The reveal of Liberal Leader Justin Trudeau’s blackface and brownface images has turned the election campaign upside down.
The photos and video, which showed Trudeau wearing racist makeup in three different instances, prompted supporters and critics to weigh in on the fallout the Liberal leader faces just weeks from voting day.
Others, however, have taken to speaking about the issue outside the realm of the political race, focusing instead on how Trudeau’s actions are indicative of a larger problem facing Canadians and the politicians they elect as a whole.
On Sunday’s The West Block, Terry Teegee, Savannah Sutherland and Sydney Henry spoke with host Mercedes Stephenson on how racism and white supremacy in a multicultural Canada have affected them personally.
WATCH: The impact of Trudeau’s blackface controversy on racialized communities
Terry Teegee, regional chief of the British Columbia Assembly of First Nations: My whole life I’ve dealt with racism, you know, being brown-skinned. I think that issue is — it is hurtful. You tend to, as a person of colour, to grow a thick skin. What’s troublesome about this normalization of racism is that it’s our youth — it’s our children that have to deal with it. What … I say to my children is that it is OK to be brown. It’s OK to be Indigenous and we should be celebrating our differences, and quite frankly, that we are all equals in this country. And this idea of Canada is supposed to be built on tolerance and love and acceptance of different people from different areas. And in our culture, we accept people. We accept their differences and matter of fact, we celebrate their differences.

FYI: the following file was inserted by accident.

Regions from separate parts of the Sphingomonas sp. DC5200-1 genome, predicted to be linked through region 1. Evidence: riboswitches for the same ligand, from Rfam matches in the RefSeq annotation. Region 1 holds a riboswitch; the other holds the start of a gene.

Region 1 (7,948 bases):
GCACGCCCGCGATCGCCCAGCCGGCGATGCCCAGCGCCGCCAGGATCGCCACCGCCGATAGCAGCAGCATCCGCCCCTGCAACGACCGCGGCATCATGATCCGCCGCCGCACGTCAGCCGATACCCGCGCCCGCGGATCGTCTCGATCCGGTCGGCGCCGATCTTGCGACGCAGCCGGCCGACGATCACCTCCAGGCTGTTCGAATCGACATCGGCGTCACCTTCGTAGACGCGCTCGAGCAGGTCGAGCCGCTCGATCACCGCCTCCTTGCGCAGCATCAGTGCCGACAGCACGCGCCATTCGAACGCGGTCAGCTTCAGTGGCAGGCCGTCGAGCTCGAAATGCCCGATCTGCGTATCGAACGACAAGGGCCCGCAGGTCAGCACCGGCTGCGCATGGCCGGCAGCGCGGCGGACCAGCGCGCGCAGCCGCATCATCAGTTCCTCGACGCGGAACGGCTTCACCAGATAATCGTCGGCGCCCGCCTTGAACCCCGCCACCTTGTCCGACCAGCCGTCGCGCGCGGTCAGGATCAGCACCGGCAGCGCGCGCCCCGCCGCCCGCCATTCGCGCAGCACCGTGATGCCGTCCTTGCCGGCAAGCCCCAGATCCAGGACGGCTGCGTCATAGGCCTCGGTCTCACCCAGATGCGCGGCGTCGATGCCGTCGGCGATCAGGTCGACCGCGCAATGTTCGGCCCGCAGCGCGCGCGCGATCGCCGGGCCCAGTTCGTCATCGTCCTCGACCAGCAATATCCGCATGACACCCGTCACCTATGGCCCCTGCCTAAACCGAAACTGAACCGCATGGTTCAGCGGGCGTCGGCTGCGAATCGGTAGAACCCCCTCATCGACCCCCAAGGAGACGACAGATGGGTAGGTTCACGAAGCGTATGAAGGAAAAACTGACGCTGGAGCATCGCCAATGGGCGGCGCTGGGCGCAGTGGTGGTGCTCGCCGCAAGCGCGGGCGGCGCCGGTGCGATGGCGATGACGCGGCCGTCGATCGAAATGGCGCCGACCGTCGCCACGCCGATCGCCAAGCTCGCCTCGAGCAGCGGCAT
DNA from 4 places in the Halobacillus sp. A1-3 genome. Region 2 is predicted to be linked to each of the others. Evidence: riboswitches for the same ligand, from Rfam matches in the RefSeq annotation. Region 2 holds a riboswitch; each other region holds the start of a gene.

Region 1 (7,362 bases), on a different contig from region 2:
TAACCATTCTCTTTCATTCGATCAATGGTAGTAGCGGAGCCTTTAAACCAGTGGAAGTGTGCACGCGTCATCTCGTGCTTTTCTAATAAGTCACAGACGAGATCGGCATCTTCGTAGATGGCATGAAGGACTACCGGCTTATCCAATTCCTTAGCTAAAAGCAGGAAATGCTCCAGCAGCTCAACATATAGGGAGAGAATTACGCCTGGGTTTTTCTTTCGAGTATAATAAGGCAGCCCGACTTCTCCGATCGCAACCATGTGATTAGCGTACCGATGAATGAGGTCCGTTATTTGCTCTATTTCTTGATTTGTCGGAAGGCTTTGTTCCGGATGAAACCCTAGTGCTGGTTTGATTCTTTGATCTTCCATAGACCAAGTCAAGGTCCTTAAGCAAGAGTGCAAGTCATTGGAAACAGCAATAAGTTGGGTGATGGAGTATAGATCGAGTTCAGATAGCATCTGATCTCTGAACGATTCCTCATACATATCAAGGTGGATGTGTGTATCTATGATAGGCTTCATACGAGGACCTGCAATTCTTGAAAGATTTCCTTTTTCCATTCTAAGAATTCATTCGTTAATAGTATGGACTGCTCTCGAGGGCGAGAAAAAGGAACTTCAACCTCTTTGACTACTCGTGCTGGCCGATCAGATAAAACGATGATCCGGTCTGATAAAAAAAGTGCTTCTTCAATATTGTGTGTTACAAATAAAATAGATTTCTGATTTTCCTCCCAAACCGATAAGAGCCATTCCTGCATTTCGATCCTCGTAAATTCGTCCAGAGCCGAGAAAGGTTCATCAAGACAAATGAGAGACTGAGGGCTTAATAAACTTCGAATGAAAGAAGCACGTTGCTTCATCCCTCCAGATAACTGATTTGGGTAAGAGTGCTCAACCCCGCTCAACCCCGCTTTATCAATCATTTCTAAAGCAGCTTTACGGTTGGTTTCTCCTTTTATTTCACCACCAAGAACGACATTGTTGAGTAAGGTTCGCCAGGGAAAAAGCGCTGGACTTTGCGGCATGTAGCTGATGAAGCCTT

WATCH: Trudeau controversy dominating election campaign
Savannah Sutherland, student at the University of British Columbia: I hope that we finally hold politicians to higher standards, because everyone just assumed Trudeau would do what he said he would do. I hope he realized that white supremacy is a real problem in multicultural Canada and that us just being, ‘Oh, Canada’s multicultural,’ just erases all the experiences of other people of colour.
Sydney Henry, student at the University of British Columbia: I would like to say that I get angry about it, but I think that requires an element of surprise, an element of unique experience. We’ve seen this before. We’ve seen things like this on a daily basis, so at this point, it’s almost exhausting as opposed to infuriating. My hope moving forward is that everyone holds themselves to a higher standard, where you are constantly considering and reconsidering the decisions that you make. And not in a micromanaging way, but in a way that is considerate of those around you.